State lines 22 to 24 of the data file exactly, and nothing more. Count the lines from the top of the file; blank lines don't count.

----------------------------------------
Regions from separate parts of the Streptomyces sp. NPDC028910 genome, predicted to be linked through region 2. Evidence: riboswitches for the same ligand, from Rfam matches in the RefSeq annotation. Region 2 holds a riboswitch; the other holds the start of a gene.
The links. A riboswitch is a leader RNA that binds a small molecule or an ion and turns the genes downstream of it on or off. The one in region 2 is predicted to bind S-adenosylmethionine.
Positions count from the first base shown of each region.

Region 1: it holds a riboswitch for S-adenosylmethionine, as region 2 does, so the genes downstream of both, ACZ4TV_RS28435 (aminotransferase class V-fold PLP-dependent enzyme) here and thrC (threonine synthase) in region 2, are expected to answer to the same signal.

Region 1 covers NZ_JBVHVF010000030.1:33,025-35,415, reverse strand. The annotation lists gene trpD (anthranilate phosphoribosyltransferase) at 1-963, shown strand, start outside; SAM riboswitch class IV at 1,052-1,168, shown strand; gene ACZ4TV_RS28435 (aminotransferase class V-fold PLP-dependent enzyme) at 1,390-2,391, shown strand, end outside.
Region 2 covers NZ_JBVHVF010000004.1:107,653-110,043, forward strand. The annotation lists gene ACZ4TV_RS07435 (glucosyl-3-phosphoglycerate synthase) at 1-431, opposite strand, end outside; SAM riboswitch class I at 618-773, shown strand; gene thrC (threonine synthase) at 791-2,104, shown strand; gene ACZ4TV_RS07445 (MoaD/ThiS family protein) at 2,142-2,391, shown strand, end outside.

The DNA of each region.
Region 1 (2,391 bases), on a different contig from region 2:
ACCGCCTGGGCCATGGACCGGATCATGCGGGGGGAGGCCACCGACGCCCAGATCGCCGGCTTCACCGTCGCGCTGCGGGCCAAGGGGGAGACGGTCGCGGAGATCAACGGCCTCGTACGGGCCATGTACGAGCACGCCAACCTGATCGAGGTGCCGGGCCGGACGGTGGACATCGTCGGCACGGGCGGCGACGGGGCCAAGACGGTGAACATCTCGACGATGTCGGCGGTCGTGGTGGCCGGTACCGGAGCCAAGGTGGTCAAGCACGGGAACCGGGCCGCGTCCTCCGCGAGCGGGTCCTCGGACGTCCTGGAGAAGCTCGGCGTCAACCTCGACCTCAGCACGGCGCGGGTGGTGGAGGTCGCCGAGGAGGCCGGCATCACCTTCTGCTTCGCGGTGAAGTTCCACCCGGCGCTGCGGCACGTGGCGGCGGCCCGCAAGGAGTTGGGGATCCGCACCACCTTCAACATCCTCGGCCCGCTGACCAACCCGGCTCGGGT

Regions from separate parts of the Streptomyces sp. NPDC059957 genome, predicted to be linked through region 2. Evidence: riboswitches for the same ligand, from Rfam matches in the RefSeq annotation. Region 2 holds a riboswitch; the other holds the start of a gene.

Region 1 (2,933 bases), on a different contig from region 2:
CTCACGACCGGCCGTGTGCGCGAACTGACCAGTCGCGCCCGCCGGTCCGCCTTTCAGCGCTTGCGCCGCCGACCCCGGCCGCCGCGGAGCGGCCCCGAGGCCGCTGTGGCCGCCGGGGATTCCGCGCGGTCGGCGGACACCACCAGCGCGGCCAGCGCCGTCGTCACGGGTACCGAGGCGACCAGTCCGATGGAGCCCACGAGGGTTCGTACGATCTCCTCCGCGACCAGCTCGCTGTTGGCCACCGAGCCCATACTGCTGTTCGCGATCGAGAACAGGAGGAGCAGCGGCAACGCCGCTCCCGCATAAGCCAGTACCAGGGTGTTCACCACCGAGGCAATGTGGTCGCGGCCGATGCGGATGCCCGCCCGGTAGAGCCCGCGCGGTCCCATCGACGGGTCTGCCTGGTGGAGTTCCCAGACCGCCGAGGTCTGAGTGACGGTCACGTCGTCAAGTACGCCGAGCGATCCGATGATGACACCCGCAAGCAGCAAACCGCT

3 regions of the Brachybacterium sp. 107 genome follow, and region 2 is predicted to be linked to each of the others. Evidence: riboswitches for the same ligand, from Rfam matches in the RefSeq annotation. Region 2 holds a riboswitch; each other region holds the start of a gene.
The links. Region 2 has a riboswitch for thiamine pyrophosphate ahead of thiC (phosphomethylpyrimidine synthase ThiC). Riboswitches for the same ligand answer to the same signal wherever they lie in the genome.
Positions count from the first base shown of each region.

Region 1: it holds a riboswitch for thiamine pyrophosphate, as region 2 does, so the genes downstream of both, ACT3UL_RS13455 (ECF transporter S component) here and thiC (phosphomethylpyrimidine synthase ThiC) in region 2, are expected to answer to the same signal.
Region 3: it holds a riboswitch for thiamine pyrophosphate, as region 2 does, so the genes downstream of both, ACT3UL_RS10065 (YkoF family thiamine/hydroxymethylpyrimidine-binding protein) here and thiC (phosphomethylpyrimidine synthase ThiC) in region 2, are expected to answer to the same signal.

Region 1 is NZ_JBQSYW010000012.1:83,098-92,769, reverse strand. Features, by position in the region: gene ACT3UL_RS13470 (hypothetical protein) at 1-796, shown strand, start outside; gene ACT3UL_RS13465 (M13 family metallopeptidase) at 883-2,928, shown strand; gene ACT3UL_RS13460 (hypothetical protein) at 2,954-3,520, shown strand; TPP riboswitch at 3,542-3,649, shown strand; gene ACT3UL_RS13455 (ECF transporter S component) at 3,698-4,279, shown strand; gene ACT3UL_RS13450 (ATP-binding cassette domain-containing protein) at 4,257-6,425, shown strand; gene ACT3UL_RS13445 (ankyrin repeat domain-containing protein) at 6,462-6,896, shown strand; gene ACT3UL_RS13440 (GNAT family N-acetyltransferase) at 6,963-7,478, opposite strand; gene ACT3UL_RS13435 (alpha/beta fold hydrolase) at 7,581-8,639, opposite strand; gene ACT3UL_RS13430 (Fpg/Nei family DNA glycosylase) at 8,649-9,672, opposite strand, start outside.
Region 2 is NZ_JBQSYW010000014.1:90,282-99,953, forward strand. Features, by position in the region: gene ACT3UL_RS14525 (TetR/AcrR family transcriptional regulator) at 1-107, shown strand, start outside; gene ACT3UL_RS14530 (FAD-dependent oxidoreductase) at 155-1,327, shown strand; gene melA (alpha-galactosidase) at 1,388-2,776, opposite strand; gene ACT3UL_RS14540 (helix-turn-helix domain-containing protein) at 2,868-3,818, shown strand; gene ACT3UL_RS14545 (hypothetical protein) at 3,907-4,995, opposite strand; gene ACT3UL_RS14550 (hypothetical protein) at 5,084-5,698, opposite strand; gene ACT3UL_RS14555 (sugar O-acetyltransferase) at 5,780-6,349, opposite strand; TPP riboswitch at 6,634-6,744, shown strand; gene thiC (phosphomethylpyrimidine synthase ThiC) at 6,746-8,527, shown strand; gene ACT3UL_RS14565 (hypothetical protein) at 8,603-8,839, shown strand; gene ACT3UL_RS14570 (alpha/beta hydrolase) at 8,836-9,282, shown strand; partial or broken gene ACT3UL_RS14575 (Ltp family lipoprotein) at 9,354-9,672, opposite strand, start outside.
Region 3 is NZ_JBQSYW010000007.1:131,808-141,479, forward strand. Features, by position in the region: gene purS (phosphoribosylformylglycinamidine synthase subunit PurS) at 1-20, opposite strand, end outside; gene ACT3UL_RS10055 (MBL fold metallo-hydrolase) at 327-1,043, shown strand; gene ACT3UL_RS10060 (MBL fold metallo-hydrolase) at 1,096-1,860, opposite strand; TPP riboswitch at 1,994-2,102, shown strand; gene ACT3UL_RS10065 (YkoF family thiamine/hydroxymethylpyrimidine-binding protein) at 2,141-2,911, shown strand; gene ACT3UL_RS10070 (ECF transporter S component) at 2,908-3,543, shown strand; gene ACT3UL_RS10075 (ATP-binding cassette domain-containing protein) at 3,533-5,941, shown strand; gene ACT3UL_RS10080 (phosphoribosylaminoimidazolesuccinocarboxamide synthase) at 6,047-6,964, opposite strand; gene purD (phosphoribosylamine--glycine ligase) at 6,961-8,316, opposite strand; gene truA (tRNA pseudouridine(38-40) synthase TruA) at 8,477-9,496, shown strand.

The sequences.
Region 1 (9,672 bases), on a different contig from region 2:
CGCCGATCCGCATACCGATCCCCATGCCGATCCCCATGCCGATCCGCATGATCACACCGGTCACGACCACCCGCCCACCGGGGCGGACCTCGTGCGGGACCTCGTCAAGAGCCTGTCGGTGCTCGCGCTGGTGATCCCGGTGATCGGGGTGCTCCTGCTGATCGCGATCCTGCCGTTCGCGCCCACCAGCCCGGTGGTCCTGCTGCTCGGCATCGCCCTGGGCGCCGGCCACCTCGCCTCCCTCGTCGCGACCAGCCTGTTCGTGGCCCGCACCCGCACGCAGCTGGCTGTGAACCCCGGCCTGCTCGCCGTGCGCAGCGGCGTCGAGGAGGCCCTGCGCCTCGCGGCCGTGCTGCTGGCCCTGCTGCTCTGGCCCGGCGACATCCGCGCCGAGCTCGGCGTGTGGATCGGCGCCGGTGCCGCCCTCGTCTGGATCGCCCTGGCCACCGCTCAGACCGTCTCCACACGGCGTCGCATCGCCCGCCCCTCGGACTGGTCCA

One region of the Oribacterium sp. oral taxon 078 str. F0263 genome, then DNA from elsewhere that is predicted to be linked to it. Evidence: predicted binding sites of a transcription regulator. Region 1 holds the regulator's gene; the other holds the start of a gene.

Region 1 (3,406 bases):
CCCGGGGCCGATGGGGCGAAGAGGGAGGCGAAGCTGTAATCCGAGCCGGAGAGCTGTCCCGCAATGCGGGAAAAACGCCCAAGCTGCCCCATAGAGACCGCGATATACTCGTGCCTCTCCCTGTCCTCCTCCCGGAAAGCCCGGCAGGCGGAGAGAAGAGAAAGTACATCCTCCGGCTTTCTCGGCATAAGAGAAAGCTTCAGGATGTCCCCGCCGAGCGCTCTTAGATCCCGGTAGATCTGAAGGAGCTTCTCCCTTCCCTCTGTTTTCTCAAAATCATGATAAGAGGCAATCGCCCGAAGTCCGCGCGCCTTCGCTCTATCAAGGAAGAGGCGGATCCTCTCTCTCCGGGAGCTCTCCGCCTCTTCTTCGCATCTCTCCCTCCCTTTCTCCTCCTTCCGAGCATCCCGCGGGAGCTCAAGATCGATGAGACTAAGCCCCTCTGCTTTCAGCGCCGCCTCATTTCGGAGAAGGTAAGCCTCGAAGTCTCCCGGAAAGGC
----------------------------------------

Region 1 (9,672 bases), on a different contig from region 2:
CGCCGATCCGCATACCGATCCCCATGCCGATCCCCATGCCGATCCGCATGATCACACCGGTCACGACCACCCGCCCACCGGGGCGGACCTCGTGCGGGACCTCGTCAAGAGCCTGTCGGTGCTCGCGCTGGTGATCCCGGTGATCGGGGTGCTCCTGCTGATCGCGATCCTGCCGTTCGCGCCCACCAGCCCGGTGGTCCTGCTGCTCGGCATCGCCCTGGGCGCCGGCCACCTCGCCTCCCTCGTCGCGACCAGCCTGTTCGTGGCCCGCACCCGCACGCAGCTGGCTGTGAACCCCGGCCTGCTCGCCGTGCGCAGCGGCGTCGAGGAGGCCCTGCGCCTCGCGGCCGTGCTGCTGGCCCTGCTGCTCTGGCCCGGCGACATCCGCGCCGAGCTCGGCGTGTGGATCGGCGCCGGTGCCGCCCTCGTCTGGATCGCCCTGGCCACCGCTCAGACCGTCTCCACACGGCGTCGCATCGCCCGCCCCTCGGACTGGTCCA

One region of the Oribacterium sp. oral taxon 078 str. F0263 genome, then DNA from elsewhere that is predicted to be linked to it. Evidence: predicted binding sites of a transcription regulator. Region 1 holds the regulator's gene; the other holds the start of a gene.